Local lenders are likely increase the interest rates they offer for deposit accounts after the Central Bank’s move this week to boost the Turkish Lira deposits, according to sources.
Interest rates on deposits may climb toward 50 percent,they said.
The Central Bank this week sent instructions to local lenders according to which it raised from 2 percent to 2.5 percent the targeted monthly rise in the share of lira deposits in total deposits as part of efforts to make lira more attractive.
“Banks will have no other option but hike interest rates on deposits. If the rates climb towards 50 percent, holding foreign currencies will lose their appeal to investors,” the sources said, adding that interest rates at around 50 percent level will also help people shield themselves against inflation.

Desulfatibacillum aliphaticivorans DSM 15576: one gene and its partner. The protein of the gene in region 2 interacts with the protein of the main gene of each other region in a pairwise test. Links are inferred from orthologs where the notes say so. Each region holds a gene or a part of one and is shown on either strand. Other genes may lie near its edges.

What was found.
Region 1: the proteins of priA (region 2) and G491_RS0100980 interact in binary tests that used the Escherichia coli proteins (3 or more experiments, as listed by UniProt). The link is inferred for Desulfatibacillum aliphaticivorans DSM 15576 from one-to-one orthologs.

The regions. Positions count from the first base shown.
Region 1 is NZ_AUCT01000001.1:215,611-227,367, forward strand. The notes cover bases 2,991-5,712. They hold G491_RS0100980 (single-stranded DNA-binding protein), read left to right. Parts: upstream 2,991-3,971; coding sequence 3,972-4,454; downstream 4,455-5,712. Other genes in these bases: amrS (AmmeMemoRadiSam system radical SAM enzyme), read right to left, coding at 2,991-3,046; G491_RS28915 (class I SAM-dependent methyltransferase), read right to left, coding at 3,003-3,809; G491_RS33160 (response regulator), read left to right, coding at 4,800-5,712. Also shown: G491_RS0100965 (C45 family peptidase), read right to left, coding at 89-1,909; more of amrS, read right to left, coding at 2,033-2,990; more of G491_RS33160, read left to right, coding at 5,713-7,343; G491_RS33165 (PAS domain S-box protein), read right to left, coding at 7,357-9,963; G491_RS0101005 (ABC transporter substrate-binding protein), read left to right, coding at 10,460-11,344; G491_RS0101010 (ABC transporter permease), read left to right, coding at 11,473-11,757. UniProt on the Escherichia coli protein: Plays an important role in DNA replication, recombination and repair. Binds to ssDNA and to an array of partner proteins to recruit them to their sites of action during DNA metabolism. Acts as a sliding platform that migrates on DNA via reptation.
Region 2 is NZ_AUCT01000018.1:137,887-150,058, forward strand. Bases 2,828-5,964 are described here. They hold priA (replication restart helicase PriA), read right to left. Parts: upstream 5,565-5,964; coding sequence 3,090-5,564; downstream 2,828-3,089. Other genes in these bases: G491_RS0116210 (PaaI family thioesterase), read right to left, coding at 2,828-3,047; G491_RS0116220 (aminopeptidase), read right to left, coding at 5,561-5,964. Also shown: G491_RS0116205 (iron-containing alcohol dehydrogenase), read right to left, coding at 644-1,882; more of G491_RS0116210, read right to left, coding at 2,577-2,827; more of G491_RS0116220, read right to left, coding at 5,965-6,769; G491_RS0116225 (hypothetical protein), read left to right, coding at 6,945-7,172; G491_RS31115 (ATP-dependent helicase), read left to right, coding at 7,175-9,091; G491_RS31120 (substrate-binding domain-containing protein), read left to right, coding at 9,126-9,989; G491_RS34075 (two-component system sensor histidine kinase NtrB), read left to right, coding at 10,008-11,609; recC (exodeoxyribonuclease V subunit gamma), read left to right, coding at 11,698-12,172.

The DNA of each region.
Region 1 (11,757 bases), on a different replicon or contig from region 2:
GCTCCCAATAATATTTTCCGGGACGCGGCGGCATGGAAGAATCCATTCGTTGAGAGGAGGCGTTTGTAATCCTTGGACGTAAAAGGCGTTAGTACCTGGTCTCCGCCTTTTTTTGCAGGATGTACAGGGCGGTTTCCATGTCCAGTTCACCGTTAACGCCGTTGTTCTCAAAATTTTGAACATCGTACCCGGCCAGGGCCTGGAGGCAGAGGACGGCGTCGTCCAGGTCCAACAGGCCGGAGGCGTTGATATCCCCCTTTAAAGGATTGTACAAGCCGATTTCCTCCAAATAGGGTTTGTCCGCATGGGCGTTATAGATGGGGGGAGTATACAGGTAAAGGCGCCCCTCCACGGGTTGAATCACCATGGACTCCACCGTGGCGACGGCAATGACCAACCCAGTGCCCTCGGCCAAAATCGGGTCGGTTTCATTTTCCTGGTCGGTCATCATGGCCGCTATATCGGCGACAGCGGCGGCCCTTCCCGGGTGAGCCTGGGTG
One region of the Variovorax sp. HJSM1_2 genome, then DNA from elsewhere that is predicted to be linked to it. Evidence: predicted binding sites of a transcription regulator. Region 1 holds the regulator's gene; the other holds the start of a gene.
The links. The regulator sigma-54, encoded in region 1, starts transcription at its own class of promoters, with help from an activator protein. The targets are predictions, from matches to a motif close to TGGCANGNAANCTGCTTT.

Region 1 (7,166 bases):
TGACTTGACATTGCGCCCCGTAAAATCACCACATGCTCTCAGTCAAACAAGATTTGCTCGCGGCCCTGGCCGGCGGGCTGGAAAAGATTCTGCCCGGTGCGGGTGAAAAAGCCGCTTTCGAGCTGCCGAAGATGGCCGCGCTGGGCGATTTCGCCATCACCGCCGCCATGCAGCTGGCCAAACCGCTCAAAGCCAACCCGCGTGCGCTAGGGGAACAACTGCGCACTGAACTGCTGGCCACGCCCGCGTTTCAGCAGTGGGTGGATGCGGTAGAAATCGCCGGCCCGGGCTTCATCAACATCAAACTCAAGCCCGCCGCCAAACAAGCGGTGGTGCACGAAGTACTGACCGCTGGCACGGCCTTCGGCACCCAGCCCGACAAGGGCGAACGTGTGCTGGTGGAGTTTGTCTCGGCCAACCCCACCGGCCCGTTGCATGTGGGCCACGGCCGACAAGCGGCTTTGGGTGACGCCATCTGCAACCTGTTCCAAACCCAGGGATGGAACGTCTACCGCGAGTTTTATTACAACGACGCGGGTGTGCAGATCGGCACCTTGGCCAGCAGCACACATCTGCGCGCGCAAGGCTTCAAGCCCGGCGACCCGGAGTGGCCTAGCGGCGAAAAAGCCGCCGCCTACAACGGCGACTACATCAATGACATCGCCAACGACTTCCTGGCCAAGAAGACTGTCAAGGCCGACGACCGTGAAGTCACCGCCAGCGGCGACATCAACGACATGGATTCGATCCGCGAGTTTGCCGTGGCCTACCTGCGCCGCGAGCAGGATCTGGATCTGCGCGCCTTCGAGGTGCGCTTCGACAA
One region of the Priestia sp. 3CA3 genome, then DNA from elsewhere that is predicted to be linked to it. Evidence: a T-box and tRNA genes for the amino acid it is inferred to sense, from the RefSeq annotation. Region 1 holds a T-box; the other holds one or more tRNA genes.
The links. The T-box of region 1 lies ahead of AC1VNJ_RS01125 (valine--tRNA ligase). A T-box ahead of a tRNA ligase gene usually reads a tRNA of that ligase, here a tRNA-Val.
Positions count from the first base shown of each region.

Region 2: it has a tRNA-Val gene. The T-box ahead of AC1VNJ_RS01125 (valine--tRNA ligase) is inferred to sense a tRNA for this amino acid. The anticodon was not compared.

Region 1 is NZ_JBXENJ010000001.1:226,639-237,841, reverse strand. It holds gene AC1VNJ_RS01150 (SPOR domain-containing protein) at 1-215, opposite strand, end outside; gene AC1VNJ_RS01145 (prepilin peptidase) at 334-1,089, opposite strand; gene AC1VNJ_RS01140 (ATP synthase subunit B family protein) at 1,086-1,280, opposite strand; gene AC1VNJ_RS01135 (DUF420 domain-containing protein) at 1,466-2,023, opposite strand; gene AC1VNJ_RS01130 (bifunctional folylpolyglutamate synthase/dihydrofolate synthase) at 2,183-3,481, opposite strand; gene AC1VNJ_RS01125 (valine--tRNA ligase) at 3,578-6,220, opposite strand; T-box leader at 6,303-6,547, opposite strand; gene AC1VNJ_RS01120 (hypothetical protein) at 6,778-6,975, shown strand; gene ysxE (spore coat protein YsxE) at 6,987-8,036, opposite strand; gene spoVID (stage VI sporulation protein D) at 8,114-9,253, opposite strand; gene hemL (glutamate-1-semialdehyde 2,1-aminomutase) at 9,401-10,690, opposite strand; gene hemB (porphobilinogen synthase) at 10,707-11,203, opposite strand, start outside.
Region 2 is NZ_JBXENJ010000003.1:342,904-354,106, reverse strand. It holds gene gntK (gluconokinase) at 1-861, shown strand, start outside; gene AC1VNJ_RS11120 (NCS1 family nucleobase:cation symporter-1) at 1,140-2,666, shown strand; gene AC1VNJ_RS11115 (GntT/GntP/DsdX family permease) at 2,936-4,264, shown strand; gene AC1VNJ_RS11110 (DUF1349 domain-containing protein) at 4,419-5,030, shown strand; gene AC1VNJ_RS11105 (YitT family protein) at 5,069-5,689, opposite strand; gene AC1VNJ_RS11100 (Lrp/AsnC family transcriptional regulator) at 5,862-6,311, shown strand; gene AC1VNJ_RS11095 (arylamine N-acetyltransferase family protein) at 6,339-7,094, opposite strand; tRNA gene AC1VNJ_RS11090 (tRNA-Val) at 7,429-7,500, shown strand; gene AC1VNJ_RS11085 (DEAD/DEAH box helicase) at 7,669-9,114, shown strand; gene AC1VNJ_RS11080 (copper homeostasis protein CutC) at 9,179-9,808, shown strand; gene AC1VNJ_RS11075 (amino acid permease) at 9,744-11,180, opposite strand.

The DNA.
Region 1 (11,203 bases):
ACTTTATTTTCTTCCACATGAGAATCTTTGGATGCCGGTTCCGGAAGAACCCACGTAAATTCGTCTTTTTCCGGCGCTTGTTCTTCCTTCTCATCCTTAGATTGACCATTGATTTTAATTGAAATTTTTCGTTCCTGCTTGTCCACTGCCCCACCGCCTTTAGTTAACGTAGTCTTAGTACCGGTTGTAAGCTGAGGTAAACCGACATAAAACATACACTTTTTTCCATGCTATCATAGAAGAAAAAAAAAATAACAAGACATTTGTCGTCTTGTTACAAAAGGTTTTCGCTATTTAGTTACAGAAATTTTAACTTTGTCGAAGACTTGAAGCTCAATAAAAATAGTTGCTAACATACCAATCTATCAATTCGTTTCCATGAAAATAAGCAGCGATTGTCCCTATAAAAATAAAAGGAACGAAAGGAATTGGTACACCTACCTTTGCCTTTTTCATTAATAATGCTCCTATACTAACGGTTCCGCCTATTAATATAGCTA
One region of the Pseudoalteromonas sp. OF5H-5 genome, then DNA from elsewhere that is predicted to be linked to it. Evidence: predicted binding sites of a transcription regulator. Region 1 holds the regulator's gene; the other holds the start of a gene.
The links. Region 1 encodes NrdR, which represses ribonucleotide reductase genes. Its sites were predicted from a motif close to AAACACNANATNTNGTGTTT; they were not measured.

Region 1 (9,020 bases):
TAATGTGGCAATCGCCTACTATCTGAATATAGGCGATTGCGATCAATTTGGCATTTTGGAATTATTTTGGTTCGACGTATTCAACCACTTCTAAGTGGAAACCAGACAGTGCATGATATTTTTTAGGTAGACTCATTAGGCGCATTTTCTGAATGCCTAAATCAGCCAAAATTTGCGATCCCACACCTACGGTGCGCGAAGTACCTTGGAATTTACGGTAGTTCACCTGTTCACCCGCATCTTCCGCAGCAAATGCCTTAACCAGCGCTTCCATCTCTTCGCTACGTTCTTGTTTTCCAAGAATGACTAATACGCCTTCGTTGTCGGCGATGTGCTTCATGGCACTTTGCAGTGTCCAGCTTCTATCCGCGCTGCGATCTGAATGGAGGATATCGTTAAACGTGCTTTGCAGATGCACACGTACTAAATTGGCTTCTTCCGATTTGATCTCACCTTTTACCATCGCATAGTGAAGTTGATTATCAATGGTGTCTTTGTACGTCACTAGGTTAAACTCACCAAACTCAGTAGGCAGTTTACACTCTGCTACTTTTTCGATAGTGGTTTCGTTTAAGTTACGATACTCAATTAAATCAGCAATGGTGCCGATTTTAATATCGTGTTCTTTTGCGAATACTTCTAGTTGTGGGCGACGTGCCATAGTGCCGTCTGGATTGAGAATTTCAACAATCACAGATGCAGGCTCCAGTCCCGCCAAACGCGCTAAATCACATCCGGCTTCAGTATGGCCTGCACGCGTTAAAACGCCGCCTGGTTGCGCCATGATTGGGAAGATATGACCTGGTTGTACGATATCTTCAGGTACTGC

The annual inflation rate moved up to 58.9 percent in August from 47.8 percent in July.
The interest rates for 3-month term deposits have been rising gradually since early August when they stood at around 28 percent.
According to data from the Central Bank, the interest rates for 3-month deposits rose from 37.59 percent on Sept.1 to 40.87 percent as of Sept. 8.
The Central Bank in August started to roll back the FX-protected deposit account scheme, also known as KKM.
After the bank’s move on KKM, interest rates for deposit accounts had been expected to climb towards 40 to 45 percent. However, this did not really happen as lenders started to offer different rates, depending on the size of the accounts, to deposit holders, who wanted to move their money from KKM to regular deposit accounts.
“After the Central Bank’s instruction this week, people, irrespective of the size of their deposits with lenders, will be able to receive 45 to 50 percent interest rates for their deposits. They will probably not have to negotiate the interest rates with their banks,” the sources said.